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Screenshot of Seekr app

Seekr app: Tinder meets GoogleMaps to create ‘one-stop shop’ for worshipping needs

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By Lindsey Treffry

With hundreds of places of worship in the greater Spokane County area, those moving to town — or those just looking to practice faith for the first time — have an overwhelming number of choices. 

“The average millennial has church-shopped four to six times in their life, visiting five to seven places of worship each time,” said Community Organizer Skyler Oberst.

Which is one of many reasons why the interfaith expert decided to quit his job, “take a leap of faith” and launch Seekr, a phone app that helps simplify the search for those who wish to explore religious venues in their area. 

Skyler Oberst

“Instead of Googling for houses of worship, or even looking through a phonebook, why not download an app that provides you with not only the listing information for spaces but also allows you to interact with these spaces in real time?” Oberst wrote when pitching his idea in a State of Formation blog. “This approach goes beyond just information and gives any Seeker the chance to find what they’re really searching for: is this the place for me?”

Seekr users can filter places of worship through types of faith or other categories, such as parking, “open and affirming,” ADA accessible, day care and outreach offerings. 

Launching the App

Oberst was able to launch the app with some financial help after using the Mind to Market program through Startup Spokane. The “Shark Tank”-like experience netted Seekr $50,000 from various investors (and they’re still searching for more). Oberst also has the help of a small team of developers, designers and web gurus.

Profiles for the spaces seen by users is autopopulated through an internet scrape of public records and websites. Places of worship can add to or create a profile and, for a fee, fill it with additional information and visuals to pull in new members. 

Users can see “what the church says and what other people say about their church,” Oberst explained. Comments, moderated by an algorithm, help inform the app and the users on the good (and the bad) happening in spaces across town.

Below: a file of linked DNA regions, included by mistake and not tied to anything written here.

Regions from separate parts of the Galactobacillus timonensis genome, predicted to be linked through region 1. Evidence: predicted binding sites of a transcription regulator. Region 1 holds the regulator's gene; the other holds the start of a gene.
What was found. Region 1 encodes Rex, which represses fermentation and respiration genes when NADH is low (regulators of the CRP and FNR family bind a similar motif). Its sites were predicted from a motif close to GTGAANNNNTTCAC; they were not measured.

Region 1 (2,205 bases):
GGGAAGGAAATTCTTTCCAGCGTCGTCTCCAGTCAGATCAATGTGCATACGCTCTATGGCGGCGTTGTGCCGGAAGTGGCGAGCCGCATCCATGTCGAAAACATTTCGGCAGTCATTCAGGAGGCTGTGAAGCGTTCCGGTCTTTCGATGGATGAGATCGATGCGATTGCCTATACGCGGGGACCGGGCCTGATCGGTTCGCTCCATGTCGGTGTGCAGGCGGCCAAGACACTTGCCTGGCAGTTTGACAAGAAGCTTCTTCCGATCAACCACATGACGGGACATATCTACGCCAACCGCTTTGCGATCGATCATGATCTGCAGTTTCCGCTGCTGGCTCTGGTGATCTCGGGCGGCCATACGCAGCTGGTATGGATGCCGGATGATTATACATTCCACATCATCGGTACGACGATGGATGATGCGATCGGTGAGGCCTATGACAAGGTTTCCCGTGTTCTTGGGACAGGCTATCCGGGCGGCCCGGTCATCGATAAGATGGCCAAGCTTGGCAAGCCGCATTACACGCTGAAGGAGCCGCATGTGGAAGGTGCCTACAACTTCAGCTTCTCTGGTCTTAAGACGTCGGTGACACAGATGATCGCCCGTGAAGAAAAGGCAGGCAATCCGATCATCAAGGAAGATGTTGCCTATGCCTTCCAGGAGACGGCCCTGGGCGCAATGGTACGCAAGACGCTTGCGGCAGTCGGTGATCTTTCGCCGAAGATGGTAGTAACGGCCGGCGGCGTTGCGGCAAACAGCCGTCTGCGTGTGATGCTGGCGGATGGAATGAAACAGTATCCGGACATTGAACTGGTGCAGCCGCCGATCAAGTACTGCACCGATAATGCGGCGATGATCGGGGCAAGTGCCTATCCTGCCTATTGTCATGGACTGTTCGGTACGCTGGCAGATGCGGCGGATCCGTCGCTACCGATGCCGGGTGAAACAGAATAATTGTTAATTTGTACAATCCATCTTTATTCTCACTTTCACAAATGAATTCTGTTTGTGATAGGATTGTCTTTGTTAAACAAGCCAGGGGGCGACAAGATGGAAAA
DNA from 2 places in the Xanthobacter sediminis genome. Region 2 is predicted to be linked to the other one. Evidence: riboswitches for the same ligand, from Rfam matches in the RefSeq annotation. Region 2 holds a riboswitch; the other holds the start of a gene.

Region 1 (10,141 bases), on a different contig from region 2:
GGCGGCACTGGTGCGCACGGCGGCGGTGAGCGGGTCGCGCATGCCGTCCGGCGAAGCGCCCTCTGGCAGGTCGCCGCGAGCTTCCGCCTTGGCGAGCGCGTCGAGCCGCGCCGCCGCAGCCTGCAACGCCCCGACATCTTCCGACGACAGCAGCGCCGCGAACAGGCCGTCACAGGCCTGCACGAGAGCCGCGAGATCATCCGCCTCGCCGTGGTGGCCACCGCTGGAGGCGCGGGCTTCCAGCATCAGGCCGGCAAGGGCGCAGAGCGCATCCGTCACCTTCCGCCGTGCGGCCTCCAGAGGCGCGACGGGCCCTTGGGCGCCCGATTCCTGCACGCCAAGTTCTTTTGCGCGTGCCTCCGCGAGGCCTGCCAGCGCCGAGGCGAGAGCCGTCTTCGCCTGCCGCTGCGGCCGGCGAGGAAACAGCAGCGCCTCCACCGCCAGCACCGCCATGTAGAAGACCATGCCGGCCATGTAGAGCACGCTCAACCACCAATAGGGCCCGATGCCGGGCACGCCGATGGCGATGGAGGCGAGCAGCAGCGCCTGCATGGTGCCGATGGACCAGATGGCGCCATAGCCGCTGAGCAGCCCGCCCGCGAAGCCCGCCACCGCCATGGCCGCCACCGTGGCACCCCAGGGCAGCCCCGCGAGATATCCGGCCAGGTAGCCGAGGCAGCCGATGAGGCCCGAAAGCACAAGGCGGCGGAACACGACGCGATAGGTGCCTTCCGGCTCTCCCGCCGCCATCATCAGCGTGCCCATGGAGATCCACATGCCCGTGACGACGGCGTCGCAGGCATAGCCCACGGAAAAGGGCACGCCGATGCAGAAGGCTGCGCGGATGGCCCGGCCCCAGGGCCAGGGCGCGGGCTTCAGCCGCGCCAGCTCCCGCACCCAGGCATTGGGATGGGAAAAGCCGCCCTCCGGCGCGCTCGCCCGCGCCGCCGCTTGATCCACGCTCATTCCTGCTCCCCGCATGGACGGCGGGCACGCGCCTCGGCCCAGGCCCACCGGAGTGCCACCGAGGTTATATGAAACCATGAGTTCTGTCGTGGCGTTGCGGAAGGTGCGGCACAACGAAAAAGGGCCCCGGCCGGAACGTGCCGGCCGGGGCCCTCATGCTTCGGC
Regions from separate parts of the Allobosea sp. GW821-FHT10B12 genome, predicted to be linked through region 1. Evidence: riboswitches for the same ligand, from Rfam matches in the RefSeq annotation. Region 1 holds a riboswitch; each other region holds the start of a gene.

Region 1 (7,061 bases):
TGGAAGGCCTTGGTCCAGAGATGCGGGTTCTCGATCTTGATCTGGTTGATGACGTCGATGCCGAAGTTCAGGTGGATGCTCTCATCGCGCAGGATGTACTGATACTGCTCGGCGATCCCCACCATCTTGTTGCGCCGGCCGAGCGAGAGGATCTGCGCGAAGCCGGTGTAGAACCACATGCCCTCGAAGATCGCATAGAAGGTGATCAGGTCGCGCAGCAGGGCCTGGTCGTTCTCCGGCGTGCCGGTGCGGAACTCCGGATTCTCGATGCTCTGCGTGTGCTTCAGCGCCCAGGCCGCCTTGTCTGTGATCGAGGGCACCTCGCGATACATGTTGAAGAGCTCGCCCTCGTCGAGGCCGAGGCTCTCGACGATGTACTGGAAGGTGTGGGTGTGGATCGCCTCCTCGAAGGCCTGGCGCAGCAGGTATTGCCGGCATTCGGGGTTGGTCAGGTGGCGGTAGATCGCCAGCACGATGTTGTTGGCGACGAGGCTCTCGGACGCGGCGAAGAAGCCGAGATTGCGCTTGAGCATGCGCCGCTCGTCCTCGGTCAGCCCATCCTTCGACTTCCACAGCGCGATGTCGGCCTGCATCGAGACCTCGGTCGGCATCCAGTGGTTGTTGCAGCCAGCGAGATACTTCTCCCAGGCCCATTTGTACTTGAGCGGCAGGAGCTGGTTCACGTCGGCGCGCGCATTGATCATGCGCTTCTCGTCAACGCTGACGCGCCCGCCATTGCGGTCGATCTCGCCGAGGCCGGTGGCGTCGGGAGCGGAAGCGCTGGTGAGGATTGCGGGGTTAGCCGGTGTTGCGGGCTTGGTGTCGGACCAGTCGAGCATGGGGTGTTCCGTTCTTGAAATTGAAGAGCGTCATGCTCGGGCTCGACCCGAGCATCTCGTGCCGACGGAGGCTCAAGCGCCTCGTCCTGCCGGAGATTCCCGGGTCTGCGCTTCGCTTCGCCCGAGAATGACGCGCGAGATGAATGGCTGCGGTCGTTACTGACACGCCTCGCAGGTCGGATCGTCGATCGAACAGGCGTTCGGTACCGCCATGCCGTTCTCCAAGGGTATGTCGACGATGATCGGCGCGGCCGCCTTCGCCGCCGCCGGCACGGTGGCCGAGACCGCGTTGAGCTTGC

“As an Episcopal priest and member of the larger faith community I am always in support of dialogue and opportunities that build a stronger sense of interconnectedness,” said the Rev. Karen Schomburg, of Episcopal Diocese of Spokane. “I believe Seekr will enable faith communities and seekers alike to see beyond what they have experienced in the past and find new expressions of spiritual life and companionship.”

What’s Next

While the app mainly acts as a place to search on and comment about religious spaces, Oberst has some ideas up his sleeves for the future:

  • A value-based quiz could help narrow down users’ searches
  • Places of worship profiles could one day include live-streams of their services
  • Churchgoers could request community help when they’re ill (like an UberEats service)
  • And users could request prayers in time of need.

Seekr is hosting its launch party from 6-8 p.m. Saturday on the rooftop of The M in downtown Spokane, 612 W Main Ave. The event is open to the public, including those who are wanting to use the app, religious leaders and interested investors.

Seekr is available to download free in your smartphone’s app store. 

“It’s a one-stop shop where everybody can use the app to lead better lives,” Oberst said.

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Lindsey Treffry

About Lindsey Treffry

Spokane born-and-raised, Lindsey Treffry works as a copy editor and page designer for The Spokesman-Review. She graduated from the University of Idaho in 2013 with a journalism degree, and now spends her weekends cooking vegan meals and walking her dog, Griffey. She returns to Spokane Faith and Values as a freelance writer, years after interning for the publication during its inception.

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